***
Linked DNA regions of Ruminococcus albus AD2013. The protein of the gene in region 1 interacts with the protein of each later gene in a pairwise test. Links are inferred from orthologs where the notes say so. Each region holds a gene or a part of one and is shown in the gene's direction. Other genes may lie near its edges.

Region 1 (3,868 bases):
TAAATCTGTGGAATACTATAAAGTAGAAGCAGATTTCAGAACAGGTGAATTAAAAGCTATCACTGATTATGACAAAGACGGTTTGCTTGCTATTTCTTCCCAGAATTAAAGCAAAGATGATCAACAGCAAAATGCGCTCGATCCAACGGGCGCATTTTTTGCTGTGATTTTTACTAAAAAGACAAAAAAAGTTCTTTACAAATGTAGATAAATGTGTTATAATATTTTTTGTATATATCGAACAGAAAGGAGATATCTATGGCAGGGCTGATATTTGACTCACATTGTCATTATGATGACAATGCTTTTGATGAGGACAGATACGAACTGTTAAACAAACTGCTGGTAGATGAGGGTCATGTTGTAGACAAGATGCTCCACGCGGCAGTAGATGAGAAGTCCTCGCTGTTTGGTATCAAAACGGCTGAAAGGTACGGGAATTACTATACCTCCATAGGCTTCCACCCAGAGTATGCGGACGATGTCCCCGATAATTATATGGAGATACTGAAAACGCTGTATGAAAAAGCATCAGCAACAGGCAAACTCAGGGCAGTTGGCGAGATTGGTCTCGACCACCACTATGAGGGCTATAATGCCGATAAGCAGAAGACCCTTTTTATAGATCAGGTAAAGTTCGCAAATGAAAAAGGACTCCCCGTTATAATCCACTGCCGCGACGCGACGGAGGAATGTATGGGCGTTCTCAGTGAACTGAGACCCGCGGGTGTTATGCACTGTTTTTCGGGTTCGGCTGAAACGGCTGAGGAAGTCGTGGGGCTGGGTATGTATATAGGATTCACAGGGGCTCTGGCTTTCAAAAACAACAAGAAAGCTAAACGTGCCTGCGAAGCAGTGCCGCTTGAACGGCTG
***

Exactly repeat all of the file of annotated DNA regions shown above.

Linked DNA regions of Ruminococcus albus AD2013. The protein of the gene in region 1 interacts with the protein of each later gene in a pairwise test. Links are inferred from orthologs where the notes say so. Each region holds a gene or a part of one and is shown in the gene's direction. Other genes may lie near its edges.

Region 1 (3,868 bases):
TAAATCTGTGGAATACTATAAAGTAGAAGCAGATTTCAGAACAGGTGAATTAAAAGCTATCACTGATTATGACAAAGACGGTTTGCTTGCTATTTCTTCCCAGAATTAAAGCAAAGATGATCAACAGCAAAATGCGCTCGATCCAACGGGCGCATTTTTTGCTGTGATTTTTACTAAAAAGACAAAAAAAGTTCTTTACAAATGTAGATAAATGTGTTATAATATTTTTTGTATATATCGAACAGAAAGGAGATATCTATGGCAGGGCTGATATTTGACTCACATTGTCATTATGATGACAATGCTTTTGATGAGGACAGATACGAACTGTTAAACAAACTGCTGGTAGATGAGGGTCATGTTGTAGACAAGATGCTCCACGCGGCAGTAGATGAGAAGTCCTCGCTGTTTGGTATCAAAACGGCTGAAAGGTACGGGAATTACTATACCTCCATAGGCTTCCACCCAGAGTATGCGGACGATGTCCCCGATAATTATATGGAGATACTGAAAACGCTGTATGAAAAAGCATCAGCAACAGGCAAACTCAGGGCAGTTGGCGAGATTGGTCTCGACCACCACTATGAGGGCTATAATGCCGATAAGCAGAAGACCCTTTTTATAGATCAGGTAAAGTTCGCAAATGAAAAAGGACTCCCCGTTATAATCCACTGCCGCGACGCGACGGAGGAATGTATGGGCGTTCTCAGTGAACTGAGACCCGCGGGTGTTATGCACTGTTTTTCGGGTTCGGCTGAAACGGCTGAGGAAGTCGTGGGGCTGGGTATGTATATAGGATTCACAGGGGCTCTGGCTTTCAAAAACAACAAGAAAGCTAAACGTGCCTGCGAAGCAGTGCCGCTTGAACGGCTG